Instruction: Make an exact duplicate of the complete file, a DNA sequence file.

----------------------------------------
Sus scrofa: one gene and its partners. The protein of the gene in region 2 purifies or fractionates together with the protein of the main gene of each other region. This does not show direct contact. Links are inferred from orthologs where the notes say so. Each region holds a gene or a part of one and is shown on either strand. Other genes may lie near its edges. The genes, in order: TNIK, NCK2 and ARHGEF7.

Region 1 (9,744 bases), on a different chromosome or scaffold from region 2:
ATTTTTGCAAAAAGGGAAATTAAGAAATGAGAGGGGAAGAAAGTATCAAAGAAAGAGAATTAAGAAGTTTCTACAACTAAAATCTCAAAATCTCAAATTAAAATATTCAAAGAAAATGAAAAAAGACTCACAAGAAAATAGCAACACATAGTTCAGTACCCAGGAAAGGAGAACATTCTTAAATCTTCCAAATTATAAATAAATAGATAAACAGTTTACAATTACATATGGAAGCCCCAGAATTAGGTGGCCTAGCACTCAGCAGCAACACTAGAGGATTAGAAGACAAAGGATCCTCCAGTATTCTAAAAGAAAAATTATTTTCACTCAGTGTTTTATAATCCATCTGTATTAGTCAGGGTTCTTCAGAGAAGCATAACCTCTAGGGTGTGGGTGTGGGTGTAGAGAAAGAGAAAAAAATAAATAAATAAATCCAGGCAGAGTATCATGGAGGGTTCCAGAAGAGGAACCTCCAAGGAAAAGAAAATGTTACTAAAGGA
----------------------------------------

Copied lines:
Sus scrofa: one gene and its partners. The protein of the gene in region 2 purifies or fractionates together with the protein of the main gene of each other region. This does not show direct contact. Links are inferred from orthologs where the notes say so. Each region holds a gene or a part of one and is shown on either strand. Other genes may lie near its edges. The genes, in order: TNIK, NCK2 and ARHGEF7.

Region 1 (9,744 bases), on a different chromosome or scaffold from region 2:
ATTTTTGCAAAAAGGGAAATTAAGAAATGAGAGGGGAAGAAAGTATCAAAGAAAGAGAATTAAGAAGTTTCTACAACTAAAATCTCAAAATCTCAAATTAAAATATTCAAAGAAAATGAAAAAAGACTCACAAGAAAATAGCAACACATAGTTCAGTACCCAGGAAAGGAGAACATTCTTAAATCTTCCAAATTATAAATAAATAGATAAACAGTTTACAATTACATATGGAAGCCCCAGAATTAGGTGGCCTAGCACTCAGCAGCAACACTAGAGGATTAGAAGACAAAGGATCCTCCAGTATTCTAAAAGAAAAATTATTTTCACTCAGTGTTTTATAATCCATCTGTATTAGTCAGGGTTCTTCAGAGAAGCATAACCTCTAGGGTGTGGGTGTGGGTGTAGAGAAAGAGAAAAAAATAAATAAATAAATCCAGGCAGAGTATCATGGAGGGTTCCAGAAGAGGAACCTCCAAGGAAAAGAAAATGTTACTAAAGGA